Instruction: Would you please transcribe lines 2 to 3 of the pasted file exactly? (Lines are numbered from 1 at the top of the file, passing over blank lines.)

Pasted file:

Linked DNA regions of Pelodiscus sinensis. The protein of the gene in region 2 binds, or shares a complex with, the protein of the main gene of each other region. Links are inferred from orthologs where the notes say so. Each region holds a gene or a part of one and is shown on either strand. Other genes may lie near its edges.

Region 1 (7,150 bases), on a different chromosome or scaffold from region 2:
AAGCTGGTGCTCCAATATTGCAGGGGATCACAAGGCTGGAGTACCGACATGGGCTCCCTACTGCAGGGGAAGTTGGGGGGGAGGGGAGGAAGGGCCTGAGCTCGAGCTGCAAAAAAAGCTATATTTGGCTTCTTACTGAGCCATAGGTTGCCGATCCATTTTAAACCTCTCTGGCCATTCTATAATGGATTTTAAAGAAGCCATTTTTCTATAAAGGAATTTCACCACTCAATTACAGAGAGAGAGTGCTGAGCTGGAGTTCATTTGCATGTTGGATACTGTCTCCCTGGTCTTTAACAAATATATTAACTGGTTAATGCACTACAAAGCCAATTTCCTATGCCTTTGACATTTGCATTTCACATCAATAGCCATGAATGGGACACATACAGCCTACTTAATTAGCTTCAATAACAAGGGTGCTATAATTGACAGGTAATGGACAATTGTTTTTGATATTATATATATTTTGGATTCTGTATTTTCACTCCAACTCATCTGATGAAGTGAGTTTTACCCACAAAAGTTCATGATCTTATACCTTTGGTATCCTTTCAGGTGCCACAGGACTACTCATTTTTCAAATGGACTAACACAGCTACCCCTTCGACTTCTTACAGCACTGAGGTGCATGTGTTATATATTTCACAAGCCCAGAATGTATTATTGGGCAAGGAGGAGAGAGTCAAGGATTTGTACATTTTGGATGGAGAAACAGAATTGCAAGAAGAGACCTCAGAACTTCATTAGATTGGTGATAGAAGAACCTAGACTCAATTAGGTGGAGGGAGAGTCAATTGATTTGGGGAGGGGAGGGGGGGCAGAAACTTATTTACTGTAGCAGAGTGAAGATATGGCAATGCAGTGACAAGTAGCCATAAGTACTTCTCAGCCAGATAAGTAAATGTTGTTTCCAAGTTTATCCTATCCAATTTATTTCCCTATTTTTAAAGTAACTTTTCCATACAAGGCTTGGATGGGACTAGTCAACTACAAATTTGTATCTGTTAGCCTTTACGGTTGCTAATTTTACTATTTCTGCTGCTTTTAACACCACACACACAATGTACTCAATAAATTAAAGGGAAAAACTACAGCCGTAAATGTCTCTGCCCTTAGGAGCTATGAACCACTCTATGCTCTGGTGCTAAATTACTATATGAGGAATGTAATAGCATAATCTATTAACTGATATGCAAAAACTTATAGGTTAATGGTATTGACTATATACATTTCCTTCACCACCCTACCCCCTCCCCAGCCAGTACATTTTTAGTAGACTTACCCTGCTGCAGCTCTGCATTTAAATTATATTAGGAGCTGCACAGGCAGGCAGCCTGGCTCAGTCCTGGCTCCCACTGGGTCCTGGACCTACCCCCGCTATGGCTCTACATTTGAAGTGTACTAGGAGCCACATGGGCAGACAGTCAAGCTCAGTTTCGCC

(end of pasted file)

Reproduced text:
Region 1 (7,150 bases), on a different chromosome or scaffold from region 2:
AAGCTGGTGCTCCAATATTGCAGGGGATCACAAGGCTGGAGTACCGACATGGGCTCCCTACTGCAGGGGAAGTTGGGGGGGAGGGGAGGAAGGGCCTGAGCTCGAGCTGCAAAAAAAGCTATATTTGGCTTCTTACTGAGCCATAGGTTGCCGATCCATTTTAAACCTCTCTGGCCATTCTATAATGGATTTTAAAGAAGCCATTTTTCTATAAAGGAATTTCACCACTCAATTACAGAGAGAGAGTGCTGAGCTGGAGTTCATTTGCATGTTGGATACTGTCTCCCTGGTCTTTAACAAATATATTAACTGGTTAATGCACTACAAAGCCAATTTCCTATGCCTTTGACATTTGCATTTCACATCAATAGCCATGAATGGGACACATACAGCCTACTTAATTAGCTTCAATAACAAGGGTGCTATAATTGACAGGTAATGGACAATTGTTTTTGATATTATATATATTTTGGATTCTGTATTTTCACTCCAACTCATCTGATGAAGTGAGTTTTACCCACAAAAGTTCATGATCTTATACCTTTGGTATCCTTTCAGGTGCCACAGGACTACTCATTTTTCAAATGGACTAACACAGCTACCCCTTCGACTTCTTACAGCACTGAGGTGCATGTGTTATATATTTCACAAGCCCAGAATGTATTATTGGGCAAGGAGGAGAGAGTCAAGGATTTGTACATTTTGGATGGAGAAACAGAATTGCAAGAAGAGACCTCAGAACTTCATTAGATTGGTGATAGAAGAACCTAGACTCAATTAGGTGGAGGGAGAGTCAATTGATTTGGGGAGGGGAGGGGGGGCAGAAACTTATTTACTGTAGCAGAGTGAAGATATGGCAATGCAGTGACAAGTAGCCATAAGTACTTCTCAGCCAGATAAGTAAATGTTGTTTCCAAGTTTATCCTATCCAATTTATTTCCCTATTTTTAAAGTAACTTTTCCATACAAGGCTTGGATGGGACTAGTCAACTACAAATTTGTATCTGTTAGCCTTTACGGTTGCTAATTTTACTATTTCTGCTGCTTTTAACACCACACACACAATGTACTCAATAAATTAAAGGGAAAAACTACAGCCGTAAATGTCTCTGCCCTTAGGAGCTATGAACCACTCTATGCTCTGGTGCTAAATTACTATATGAGGAATGTAATAGCATAATCTATTAACTGATATGCAAAAACTTATAGGTTAATGGTATTGACTATATACATTTCCTTCACCACCCTACCCCCTCCCCAGCCAGTACATTTTTAGTAGACTTACCCTGCTGCAGCTCTGCATTTAAATTATATTAGGAGCTGCACAGGCAGGCAGCCTGGCTCAGTCCTGGCTCCCACTGGGTCCTGGACCTACCCCCGCTATGGCTCTACATTTGAAGTGTACTAGGAGCCACATGGGCAGACAGTCAAGCTCAGTTTCGCC